Safety panel delves into guns, trafficking

Safety panel delves into guns, trafficking

Protection and empowerment were the cornerstones of each presentation as a panel of speakers tackled the topic of safety at a seminar hosted by Temple Emanu-El’s Sisterhood.

Addressing the event at the Reform synagogue in Westfield on April 7, they explored gun violence, domestic abuse, forced marriages, and human trafficking. As widely as their topics varied, their goals were the same, to engage community support in urgent action.

Event chair Gloria Brown opened the sisterhood’s major annual advocacy program by saying, “No one needs to wait a single moment more to begin improving the world.”

One place to start, she suggested, is with the fact the mayor of Westfield isn’t a member of Mayors Against Illegal Guns, the organization for which the first speaker, Brian Levinson, serves as coalition coordinator. He also works in the administration of New York City Mayor Michael Bloomberg, a leading gun control proponent.

Levinson described gun violence as “awful, insidious, and preventable,” with “gaping, deadly loopholes” in the laws on gun sales. New Jersey has stronger regulations that most of the country, but guns flood in from other regions.

He urged those present to “hold your leaders accountable,” especially when people like Reps. Leonard Lance, Rodney Frelinghuysen, and Frank LoBiondo aren’t supporting control measures called for by their more conservative colleagues.

The second speaker, Michelle Bobrow, previously served as the NJ state public affairs chair for the National Council of Jewish Women and as an activist with the Rachel Coalition. Describing the battle to halt domestic violence, she quoted Hillary Clinton’s statement: “Fighting for women and girls isn’t a luxury; it’s a core imperative.”

“Eventually, people learn that we’re all in this together,” Bobrow said. Domestic violence goes on “in our own backyards,” affecting the Jewish community and all others, “across the board.”

Backing Levinson’s message, she pointed out there has been an increase in gun violence, but she noted also that progress has been made. The state is at the forefront of laws dealing with domestic violence. “Word is getting out,” Bobrow said, “that you don’t kick the ones that are down. And the status of women is getting a little stronger, and more respected.”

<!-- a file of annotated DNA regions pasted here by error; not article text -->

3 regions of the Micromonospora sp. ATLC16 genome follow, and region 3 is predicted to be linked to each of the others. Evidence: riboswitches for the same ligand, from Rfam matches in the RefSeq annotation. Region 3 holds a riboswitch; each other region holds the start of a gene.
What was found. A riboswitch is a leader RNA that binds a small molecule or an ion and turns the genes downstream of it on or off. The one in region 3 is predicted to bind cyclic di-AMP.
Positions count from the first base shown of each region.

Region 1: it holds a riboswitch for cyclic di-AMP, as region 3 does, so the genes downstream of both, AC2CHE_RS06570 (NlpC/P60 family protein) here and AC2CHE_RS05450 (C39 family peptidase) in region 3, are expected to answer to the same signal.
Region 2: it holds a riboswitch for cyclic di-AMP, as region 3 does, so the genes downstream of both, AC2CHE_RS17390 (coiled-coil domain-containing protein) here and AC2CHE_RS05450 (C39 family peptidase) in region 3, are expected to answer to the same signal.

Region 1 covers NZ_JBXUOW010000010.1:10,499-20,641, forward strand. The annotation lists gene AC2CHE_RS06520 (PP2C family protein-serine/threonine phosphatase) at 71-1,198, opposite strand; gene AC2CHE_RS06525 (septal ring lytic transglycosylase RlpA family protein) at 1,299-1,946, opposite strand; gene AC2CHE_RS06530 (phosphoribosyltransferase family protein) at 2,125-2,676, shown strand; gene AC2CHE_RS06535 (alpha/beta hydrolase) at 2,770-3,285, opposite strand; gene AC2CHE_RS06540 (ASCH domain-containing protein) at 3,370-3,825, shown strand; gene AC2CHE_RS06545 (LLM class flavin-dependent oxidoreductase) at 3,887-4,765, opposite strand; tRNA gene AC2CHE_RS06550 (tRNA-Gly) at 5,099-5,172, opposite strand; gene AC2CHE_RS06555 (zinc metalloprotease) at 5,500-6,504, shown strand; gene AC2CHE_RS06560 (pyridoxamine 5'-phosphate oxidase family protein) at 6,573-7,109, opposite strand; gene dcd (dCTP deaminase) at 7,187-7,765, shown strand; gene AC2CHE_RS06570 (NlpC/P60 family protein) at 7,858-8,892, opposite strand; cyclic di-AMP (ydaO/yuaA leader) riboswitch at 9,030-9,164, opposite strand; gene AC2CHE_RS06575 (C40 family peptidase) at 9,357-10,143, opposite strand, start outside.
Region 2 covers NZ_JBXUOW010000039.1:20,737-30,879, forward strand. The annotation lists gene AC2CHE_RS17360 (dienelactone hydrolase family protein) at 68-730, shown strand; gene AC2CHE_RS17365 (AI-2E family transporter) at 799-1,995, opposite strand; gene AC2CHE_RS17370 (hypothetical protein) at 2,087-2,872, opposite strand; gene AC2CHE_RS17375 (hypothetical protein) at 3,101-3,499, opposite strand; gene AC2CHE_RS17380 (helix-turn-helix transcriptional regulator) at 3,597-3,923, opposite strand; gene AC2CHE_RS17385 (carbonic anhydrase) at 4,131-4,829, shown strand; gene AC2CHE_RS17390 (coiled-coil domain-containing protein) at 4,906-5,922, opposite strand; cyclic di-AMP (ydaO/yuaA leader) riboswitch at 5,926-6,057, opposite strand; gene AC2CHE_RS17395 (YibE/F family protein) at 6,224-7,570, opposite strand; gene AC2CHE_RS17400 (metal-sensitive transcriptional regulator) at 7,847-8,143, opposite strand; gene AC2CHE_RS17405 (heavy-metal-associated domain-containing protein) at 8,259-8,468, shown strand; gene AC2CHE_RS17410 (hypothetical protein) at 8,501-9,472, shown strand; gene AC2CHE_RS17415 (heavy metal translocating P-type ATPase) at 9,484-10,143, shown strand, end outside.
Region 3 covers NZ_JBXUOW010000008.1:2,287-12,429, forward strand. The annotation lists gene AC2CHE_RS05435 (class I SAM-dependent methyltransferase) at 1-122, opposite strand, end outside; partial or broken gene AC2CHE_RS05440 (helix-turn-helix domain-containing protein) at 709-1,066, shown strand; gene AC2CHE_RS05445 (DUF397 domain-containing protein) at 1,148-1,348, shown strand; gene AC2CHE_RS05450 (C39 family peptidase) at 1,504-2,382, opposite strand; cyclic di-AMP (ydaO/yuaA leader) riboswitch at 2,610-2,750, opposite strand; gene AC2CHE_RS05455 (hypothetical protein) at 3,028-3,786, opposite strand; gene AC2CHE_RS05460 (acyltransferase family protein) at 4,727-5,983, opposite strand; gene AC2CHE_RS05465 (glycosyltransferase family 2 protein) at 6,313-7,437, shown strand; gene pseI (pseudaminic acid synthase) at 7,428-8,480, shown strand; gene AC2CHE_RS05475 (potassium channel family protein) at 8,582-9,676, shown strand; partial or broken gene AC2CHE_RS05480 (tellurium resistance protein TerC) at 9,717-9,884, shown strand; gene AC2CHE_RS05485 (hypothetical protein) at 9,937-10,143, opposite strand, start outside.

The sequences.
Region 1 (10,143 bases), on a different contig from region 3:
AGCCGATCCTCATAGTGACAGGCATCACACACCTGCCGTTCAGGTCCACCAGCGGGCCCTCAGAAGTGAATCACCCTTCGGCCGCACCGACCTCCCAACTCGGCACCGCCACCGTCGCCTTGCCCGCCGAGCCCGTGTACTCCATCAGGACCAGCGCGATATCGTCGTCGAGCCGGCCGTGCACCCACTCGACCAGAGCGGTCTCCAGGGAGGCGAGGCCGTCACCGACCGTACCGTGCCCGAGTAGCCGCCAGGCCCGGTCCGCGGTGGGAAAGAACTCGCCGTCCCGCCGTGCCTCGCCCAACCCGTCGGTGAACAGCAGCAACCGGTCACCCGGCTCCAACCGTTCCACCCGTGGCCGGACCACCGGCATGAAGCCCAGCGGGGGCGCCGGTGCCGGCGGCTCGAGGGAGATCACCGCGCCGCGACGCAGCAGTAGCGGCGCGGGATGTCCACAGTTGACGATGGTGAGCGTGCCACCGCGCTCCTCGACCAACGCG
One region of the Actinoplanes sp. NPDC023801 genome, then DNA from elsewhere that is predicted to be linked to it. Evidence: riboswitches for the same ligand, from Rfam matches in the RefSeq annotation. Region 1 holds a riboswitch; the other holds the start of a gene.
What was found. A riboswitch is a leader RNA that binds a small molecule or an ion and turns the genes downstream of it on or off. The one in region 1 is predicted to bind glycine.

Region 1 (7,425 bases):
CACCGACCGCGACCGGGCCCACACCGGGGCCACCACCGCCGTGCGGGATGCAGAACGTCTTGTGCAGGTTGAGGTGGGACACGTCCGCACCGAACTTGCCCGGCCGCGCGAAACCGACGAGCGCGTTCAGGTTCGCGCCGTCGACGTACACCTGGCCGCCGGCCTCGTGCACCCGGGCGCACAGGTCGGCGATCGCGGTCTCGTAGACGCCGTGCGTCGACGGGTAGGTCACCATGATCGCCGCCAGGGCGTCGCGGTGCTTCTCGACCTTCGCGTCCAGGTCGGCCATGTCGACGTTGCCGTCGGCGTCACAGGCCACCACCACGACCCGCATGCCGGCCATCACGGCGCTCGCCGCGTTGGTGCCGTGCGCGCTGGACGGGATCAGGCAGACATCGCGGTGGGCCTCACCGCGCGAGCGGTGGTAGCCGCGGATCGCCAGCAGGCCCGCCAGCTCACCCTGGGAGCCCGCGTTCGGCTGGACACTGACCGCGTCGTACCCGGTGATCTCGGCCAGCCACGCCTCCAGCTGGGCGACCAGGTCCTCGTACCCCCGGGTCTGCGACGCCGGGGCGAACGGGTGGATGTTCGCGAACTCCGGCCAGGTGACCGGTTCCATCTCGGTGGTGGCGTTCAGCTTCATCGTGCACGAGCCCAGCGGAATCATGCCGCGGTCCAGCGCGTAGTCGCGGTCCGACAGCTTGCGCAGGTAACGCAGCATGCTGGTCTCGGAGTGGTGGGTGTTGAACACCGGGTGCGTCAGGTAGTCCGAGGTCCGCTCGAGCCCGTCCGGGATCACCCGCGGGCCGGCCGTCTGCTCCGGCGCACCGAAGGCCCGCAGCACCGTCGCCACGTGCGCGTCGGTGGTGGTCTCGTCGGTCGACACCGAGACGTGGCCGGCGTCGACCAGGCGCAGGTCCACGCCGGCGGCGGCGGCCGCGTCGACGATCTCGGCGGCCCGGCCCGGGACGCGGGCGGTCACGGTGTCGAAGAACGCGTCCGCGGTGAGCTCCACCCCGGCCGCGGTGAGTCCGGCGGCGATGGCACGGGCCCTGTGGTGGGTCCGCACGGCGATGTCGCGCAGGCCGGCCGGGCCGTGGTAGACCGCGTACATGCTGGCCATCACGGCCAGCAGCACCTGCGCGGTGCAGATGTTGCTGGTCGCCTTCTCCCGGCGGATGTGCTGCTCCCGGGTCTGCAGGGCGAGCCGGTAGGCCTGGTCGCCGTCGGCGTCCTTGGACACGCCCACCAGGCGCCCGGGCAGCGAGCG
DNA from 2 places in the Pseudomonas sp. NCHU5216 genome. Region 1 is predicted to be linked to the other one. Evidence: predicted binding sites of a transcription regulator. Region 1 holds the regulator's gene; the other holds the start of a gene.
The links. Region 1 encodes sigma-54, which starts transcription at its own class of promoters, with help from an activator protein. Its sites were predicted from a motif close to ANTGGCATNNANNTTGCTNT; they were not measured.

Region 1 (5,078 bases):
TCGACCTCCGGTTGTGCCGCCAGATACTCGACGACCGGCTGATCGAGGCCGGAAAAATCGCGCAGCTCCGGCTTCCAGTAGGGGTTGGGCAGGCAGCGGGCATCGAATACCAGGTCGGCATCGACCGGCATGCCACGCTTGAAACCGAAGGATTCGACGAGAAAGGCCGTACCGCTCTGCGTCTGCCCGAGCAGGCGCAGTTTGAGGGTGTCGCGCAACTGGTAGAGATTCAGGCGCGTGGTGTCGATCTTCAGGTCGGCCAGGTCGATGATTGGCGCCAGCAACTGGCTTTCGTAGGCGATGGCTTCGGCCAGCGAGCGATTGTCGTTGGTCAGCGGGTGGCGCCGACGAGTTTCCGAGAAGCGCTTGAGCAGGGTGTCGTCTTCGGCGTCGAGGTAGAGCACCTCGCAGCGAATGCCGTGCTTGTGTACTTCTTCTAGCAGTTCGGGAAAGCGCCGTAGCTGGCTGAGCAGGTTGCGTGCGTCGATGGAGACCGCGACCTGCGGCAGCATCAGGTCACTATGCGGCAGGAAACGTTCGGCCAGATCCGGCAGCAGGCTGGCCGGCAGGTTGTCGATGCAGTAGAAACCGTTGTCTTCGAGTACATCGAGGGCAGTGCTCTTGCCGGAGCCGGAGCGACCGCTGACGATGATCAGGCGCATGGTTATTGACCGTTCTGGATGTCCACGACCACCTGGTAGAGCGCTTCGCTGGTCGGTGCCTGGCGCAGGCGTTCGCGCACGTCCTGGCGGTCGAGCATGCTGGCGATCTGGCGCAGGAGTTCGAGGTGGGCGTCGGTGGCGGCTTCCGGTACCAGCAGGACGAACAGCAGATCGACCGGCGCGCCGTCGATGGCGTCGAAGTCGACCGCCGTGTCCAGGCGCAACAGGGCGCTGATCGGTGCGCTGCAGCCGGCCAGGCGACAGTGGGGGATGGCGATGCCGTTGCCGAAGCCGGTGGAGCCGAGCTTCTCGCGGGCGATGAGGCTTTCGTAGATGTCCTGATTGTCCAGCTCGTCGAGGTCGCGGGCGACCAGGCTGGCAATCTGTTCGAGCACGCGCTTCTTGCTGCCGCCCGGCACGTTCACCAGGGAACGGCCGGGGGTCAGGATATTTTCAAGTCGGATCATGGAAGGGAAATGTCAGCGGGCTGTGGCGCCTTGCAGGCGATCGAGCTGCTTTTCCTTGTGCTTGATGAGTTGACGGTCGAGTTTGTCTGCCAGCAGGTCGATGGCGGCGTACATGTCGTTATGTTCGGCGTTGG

Fraidy Reiss is founder and executive director of Unchained At Last, a nonprofit that seeks to help women wanting to escape from arranged and forced marriages. She told her own story of being brought up in an ultra-Orthodox family and being married off at 19 to a man she barely knew, who turned out to be violent.

It doesn’t take physical force to trap a woman in marriage, she said. Lack of financial freedom and community pressure can be just as powerful.

When she sought help to get away from her husband, she was told, “Your husband is a good person. If you’re nice to him, he’ll be nice to you.” Eventually, she said, “I realized that if I didn’t leave, my husband would kill me, and no one was going to help.” Armed only with funds she had squirreled away from her housekeeping allowance, Reiss managed to get a degree (cum laude) from Rutgers, a job, and eventually a civil divorce.

So far, through her volunteer-run organization, she has helped about 40 women — most Orthodox Jews — make a fresh start.

Special agent K.I. Davis deals with entrapment of a different kind. Davis, who asked not to be photographed to protect her work with the FBI’s Newark Division, discussed “human trafficking in our communities.”

The problem includes the thousands of people — most from abroad but some Americans — compelled to work through force, fraud, or coercion. They range from young sex workers to people trapped in domestic servitude. “Watch out for odd staffing arrangements,” she said. People like that can also be found sometimes in places like nail or hair salons or working in fast food restaurants or massage parlors and strip clubs. “Each one teach one,” she urged.

But, she warned, don’t take direct action. “Contact law enforcement,” she said, and urged suspicious community members to go to or

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